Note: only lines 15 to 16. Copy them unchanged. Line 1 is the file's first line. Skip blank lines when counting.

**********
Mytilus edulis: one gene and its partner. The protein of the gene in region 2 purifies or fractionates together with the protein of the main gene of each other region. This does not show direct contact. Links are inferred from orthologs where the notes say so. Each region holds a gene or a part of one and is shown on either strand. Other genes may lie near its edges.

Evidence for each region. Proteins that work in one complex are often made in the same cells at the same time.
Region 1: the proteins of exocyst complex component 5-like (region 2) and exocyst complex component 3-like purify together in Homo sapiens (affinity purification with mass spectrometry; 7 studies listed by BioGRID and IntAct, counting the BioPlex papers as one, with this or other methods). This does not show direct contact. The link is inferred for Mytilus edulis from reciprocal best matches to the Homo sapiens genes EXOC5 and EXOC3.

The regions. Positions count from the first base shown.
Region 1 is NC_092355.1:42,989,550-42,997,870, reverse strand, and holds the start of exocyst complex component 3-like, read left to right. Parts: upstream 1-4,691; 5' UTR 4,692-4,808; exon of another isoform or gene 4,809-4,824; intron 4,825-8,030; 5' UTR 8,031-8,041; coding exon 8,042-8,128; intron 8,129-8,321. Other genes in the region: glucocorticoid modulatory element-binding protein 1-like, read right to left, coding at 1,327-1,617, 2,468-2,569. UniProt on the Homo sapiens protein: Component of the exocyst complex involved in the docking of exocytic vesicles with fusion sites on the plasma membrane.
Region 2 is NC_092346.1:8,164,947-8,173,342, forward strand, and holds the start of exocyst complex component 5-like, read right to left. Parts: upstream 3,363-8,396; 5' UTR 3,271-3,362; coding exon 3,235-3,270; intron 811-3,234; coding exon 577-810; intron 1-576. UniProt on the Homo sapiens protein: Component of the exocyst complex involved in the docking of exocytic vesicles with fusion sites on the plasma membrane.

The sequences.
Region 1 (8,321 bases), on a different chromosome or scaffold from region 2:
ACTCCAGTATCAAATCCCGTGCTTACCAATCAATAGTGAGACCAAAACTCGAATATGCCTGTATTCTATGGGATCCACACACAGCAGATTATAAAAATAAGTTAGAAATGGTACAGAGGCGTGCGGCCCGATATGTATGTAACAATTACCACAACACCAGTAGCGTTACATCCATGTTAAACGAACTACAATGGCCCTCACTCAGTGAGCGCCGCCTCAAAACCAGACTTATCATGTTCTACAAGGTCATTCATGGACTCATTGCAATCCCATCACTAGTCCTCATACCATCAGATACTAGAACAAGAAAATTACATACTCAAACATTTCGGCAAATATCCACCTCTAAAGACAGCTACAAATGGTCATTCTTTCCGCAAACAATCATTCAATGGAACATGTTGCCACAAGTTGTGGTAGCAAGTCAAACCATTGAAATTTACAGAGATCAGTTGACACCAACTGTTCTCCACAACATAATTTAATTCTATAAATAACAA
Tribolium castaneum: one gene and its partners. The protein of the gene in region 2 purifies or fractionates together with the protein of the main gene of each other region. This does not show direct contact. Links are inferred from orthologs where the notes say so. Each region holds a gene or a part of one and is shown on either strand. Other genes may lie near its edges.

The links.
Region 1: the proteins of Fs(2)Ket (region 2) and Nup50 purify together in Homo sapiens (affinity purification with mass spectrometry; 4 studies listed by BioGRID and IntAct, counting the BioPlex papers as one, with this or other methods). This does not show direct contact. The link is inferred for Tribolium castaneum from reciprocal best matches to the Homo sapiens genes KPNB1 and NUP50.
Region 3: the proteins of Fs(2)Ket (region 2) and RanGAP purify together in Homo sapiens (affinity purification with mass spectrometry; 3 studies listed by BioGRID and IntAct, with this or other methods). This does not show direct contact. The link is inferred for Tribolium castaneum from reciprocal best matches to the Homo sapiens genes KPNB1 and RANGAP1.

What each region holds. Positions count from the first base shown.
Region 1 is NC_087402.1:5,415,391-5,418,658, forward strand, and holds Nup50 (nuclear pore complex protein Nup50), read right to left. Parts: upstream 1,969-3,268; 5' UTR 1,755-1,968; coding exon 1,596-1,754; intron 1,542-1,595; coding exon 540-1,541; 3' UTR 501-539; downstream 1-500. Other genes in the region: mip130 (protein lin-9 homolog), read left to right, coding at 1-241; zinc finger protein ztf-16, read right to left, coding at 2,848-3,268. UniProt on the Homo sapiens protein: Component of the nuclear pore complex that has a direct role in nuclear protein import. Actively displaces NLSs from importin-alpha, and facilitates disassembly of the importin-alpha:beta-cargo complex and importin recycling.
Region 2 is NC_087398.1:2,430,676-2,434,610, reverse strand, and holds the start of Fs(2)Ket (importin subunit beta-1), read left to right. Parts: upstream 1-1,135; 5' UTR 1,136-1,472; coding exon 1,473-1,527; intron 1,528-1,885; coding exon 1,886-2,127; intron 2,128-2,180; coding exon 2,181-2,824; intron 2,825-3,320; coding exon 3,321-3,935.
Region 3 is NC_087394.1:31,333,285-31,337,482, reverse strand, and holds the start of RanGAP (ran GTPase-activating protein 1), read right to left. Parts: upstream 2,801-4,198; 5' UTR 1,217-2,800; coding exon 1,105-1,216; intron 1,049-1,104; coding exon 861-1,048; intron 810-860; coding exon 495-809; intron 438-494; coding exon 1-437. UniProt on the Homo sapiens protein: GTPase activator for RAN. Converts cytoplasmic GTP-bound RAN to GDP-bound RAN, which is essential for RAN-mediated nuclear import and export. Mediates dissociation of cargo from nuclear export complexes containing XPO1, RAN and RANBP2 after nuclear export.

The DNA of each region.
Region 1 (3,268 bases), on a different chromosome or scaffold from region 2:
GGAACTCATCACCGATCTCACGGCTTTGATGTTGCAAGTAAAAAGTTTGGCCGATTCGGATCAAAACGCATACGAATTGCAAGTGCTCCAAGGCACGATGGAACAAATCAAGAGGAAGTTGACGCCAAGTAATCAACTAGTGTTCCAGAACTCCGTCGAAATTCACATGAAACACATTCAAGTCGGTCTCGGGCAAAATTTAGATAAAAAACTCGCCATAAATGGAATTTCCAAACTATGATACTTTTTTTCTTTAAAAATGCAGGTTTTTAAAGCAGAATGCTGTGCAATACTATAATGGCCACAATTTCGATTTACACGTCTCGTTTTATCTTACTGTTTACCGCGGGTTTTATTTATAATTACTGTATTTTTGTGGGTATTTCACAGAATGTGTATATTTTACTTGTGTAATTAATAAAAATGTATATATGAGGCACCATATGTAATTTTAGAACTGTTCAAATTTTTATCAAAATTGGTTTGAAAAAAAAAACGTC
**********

Region 1 is NC_087402.1:5,415,391-5,418,658, forward strand, and holds Nup50 (nuclear pore complex protein Nup50), read right to left. Parts: upstream 1,969-3,268; 5' UTR 1,755-1,968; coding exon 1,596-1,754; intron 1,542-1,595; coding exon 540-1,541; 3' UTR 501-539; downstream 1-500. Other genes in the region: mip130 (protein lin-9 homolog), read left to right, coding at 1-241; zinc finger protein ztf-16, read right to left, coding at 2,848-3,268. UniProt on the Homo sapiens protein: Component of the nuclear pore complex that has a direct role in nuclear protein import. Actively displaces NLSs from importin-alpha, and facilitates disassembly of the importin-alpha:beta-cargo complex and importin recycling.
Region 2 is NC_087398.1:2,430,676-2,434,610, reverse strand, and holds the start of Fs(2)Ket (importin subunit beta-1), read left to right. Parts: upstream 1-1,135; 5' UTR 1,136-1,472; coding exon 1,473-1,527; intron 1,528-1,885; coding exon 1,886-2,127; intron 2,128-2,180; coding exon 2,181-2,824; intron 2,825-3,320; coding exon 3,321-3,935.